Thoughts From The Sermon On The Mount

Some years ago a reporter asked actor Harrison Ford if he was satisfied and happy.  The reporter anticipated a quick, positive response—after all his movies had grossed over one billion in sales and in many respects he was at the top of his craft. Mr. Ford shocked the reporter with his reply. He said, “Son, I don’t even know anyone who is happy.”

It is a sad and far-too-common story. Many report they are not as happy as they would like to be. Some think that becoming a Christian will make life easy and joyfulthat it is simply an acknowledgement of Christ, rather than a change of heart, perspective and priorities,  that brings happiness.       Over my more than 30 years of ministry work I have seen more than a few fade out of church life because they thought that being a Christian would ensure happiness, and when that was not the reality, depression set in.  If I may offer a humble opinion here, this is how I think it works: Becoming a Christian does not ensure a easy life, but a redeemed life. It does not ensure continual happiness but eternal hope.   When one becomes a Christian, they are forgiven, redeemed, promised victory in spiritual battle and blessed with the hope of heaven. However, in the here and now, believers are to sacrifice, serve, and at times, suffer. This was the reality for Jesus Christ and Scripture notes that the servant is not to expect more or better than the Master

But thought Christians are promised trials (John 16:33), they are also promised joy (Romans 15:13), and a peace that surpasses understanding (Phil. 4:6-7). The key to being able to experience this joy and peace begins by recognizing that they come from the Master—not material things. True joy and peace are not linked to the things of this world, but to our spiritual work, walk and future.  This is the foundation for the Lord’s teaching often referred to as the Beatitudes.  This teaching, which is a part of the Sermon on the Mount, notes the kind of heart and perspective that facilitates happiness—even in the midst of trial and tribulation.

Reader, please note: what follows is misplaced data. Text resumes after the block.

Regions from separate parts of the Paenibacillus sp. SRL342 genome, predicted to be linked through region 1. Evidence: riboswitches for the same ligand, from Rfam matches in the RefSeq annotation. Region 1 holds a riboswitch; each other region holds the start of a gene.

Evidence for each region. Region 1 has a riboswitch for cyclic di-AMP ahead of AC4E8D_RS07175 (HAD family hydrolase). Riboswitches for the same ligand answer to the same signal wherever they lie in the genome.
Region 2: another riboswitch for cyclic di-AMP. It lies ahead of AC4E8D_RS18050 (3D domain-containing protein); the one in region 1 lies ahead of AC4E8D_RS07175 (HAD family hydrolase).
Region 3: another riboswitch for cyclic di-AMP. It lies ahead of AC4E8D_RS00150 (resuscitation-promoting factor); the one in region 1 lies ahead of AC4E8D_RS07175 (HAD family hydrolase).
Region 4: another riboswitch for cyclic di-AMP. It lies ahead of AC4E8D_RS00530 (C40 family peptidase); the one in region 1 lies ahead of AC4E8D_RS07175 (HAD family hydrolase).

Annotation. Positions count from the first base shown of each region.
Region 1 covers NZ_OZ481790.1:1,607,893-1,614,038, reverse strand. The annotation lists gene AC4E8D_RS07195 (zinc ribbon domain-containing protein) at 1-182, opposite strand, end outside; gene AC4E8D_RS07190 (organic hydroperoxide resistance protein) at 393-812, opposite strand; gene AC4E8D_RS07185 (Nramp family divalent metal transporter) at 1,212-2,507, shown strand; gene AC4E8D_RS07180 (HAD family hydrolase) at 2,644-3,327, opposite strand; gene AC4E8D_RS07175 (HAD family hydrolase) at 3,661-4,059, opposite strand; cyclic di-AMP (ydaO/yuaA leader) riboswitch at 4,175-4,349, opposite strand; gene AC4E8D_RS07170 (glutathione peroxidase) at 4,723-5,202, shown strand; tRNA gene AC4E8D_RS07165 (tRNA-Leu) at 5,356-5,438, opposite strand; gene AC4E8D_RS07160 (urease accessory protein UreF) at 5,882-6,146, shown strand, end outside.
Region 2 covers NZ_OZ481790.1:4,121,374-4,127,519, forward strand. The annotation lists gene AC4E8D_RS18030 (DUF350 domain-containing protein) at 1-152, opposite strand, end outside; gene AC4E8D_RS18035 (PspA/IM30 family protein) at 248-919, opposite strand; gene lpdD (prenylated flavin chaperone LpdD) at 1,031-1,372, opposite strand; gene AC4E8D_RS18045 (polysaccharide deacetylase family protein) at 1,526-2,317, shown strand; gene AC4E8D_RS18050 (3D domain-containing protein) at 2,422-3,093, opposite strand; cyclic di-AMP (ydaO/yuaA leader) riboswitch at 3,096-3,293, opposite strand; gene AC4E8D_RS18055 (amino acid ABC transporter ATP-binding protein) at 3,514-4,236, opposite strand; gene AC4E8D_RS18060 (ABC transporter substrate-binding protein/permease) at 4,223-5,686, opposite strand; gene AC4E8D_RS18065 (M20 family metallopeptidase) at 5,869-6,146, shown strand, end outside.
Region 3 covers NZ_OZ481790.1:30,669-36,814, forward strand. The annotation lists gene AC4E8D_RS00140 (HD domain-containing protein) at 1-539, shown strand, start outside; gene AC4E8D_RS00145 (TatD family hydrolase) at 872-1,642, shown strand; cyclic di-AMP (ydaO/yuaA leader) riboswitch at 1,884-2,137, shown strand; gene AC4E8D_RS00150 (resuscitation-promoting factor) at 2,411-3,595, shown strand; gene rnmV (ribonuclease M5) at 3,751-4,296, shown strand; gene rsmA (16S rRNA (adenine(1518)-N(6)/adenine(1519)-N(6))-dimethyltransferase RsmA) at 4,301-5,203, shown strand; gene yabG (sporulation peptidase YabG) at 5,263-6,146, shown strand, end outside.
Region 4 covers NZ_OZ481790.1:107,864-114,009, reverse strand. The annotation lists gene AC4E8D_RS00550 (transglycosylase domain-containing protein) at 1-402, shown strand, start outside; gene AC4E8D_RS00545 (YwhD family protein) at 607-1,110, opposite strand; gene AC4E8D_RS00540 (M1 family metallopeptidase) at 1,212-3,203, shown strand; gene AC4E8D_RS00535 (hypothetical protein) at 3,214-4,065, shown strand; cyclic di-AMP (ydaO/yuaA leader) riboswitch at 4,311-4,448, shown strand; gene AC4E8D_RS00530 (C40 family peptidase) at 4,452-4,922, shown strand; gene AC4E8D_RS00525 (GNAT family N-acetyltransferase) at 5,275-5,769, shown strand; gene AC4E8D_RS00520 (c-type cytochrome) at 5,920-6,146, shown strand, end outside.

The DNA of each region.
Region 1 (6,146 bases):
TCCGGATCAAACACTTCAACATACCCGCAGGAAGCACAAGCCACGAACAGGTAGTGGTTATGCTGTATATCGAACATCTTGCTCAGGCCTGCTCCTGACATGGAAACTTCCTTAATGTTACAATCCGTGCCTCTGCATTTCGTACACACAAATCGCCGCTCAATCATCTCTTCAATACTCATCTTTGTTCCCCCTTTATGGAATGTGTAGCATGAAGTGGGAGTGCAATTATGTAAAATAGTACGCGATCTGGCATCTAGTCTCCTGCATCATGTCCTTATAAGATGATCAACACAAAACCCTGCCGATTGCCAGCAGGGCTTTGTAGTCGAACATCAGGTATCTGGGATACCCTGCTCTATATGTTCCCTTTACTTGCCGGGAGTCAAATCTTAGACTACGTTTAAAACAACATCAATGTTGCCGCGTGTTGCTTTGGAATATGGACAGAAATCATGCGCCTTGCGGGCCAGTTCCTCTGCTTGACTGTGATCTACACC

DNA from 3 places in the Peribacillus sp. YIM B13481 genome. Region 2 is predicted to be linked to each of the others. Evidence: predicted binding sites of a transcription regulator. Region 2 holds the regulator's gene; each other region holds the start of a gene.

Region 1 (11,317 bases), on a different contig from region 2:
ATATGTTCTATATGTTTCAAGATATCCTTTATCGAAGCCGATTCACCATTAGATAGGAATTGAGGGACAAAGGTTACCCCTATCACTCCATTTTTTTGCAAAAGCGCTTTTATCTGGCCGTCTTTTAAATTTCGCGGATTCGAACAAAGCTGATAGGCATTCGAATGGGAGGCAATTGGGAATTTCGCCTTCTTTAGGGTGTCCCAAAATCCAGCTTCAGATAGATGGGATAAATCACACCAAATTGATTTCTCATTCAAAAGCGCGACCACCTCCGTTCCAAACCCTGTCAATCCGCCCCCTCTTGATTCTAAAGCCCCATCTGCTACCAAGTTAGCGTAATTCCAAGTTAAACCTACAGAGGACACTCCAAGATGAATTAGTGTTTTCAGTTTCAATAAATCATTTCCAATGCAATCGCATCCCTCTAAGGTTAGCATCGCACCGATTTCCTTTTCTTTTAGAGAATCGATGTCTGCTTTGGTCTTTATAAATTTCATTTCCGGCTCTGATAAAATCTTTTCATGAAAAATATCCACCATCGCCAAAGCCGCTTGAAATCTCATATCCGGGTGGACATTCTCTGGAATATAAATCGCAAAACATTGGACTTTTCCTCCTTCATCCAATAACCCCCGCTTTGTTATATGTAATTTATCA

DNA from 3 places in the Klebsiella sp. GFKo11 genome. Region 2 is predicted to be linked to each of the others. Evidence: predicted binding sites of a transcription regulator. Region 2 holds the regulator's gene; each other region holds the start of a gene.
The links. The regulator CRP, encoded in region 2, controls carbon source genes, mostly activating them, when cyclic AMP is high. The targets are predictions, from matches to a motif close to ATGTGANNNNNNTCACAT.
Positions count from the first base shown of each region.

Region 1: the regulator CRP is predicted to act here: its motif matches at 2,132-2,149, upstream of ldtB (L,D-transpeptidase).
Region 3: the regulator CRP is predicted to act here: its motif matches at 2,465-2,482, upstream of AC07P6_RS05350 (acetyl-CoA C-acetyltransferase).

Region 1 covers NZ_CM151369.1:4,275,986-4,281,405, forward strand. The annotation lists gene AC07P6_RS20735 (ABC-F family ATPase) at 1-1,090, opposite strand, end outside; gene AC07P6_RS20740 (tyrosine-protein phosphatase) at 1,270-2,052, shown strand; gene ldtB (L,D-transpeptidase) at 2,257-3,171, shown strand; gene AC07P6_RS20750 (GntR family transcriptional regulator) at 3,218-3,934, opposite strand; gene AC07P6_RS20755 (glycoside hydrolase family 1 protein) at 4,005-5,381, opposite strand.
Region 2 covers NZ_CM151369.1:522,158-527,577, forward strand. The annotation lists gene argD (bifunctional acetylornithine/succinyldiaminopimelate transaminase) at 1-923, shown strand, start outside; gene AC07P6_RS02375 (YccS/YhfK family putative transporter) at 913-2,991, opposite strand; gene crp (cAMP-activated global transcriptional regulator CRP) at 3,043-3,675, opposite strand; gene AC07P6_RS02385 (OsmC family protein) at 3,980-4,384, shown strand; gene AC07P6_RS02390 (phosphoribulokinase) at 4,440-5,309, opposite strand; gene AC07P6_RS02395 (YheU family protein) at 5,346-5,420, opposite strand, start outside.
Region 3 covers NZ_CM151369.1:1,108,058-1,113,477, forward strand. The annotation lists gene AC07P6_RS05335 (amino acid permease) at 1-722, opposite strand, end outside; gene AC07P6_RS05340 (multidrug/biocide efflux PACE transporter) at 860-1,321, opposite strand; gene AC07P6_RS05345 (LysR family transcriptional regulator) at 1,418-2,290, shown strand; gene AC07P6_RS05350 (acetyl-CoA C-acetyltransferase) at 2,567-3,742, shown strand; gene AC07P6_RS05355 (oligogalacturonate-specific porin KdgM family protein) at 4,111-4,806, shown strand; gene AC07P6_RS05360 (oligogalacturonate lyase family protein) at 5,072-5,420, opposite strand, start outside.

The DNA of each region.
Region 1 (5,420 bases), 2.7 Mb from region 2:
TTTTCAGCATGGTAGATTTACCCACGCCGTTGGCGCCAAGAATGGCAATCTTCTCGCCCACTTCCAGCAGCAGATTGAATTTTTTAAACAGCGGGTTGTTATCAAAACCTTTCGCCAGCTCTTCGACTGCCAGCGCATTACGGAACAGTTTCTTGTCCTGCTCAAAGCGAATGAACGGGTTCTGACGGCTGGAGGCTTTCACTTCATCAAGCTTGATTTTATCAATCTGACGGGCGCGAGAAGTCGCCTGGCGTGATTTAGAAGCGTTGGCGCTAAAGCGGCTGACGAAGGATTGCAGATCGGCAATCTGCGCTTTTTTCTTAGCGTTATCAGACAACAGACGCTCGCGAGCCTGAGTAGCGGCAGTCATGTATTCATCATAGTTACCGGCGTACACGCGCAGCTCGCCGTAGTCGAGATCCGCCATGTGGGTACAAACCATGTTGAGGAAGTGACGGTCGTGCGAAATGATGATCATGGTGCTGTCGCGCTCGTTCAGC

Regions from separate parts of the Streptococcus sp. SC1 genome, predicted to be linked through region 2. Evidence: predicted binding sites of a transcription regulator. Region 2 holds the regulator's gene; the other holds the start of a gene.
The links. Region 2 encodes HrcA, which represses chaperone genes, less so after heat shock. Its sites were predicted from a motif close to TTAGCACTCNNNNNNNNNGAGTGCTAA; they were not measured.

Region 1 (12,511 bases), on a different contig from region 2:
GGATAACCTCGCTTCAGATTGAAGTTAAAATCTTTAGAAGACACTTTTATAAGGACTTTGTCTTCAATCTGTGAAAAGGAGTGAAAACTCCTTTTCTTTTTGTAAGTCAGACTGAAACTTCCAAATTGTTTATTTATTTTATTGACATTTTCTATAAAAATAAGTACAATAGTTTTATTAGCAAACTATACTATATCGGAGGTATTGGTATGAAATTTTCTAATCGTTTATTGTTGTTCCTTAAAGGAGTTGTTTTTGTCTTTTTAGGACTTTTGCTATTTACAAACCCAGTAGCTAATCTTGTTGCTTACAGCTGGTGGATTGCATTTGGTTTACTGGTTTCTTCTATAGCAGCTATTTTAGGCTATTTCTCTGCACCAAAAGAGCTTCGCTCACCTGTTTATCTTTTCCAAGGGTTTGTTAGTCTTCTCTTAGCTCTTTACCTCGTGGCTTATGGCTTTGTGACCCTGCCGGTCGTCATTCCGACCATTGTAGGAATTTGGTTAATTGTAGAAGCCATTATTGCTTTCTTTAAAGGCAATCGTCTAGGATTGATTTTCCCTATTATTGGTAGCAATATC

It is true that happiness can seem to be illusive, but Jesus wants to help. Through His teaching, and His life example, we find helps and insight regarding how to live a life that is marked by a clear sense of purpose, and happiness.     Though Jesus encountered many difficulties and challenges, the Bible presents Jesus as being positive, optimistic and happy. I believe He wants this for you too. May God bless you with joy and peace as you strive to live for Him.



  • God, has chosen you and has poured out more happiness on you than on any other king. Psalm 45:7b (GN)
  • You that are righteous, be glad and rejoice because of what the LORD has done. (Psalm 32:11)
  • Rejoice in the Lord always. I will say it again: Rejoice! (Phil. 4:4)



  • Some see the cup as being half empty, rather than half full ( 4:8)
  • Some grumbled against—rather than praying for (2 Tim. 2:1-3)
  • Some focus on what they don’t have and are never content ( 4:11-13
  • Some look for satisfaction in pleasure 1:8 (LB); Heb.11:25
  • Some look for satisfaction in performance   2:23 (LB), 2:21 (GN)
  • Some look for satisfaction in possessions 5:10 (LB)



  • Seek happiness in the Lord Psalm 37:4 (GN)
  • Know what you hunger for Deuteronomy 8:3 (LB)
  • Do not settle for second best (Isaiah 55:2, 48:17)
  • Know and pursue, what is best (John 8:35, 51)
  • Know that God is with you, and for you (Ex. 33:19; Heb. 13:5b-6; Gen. 28:18)



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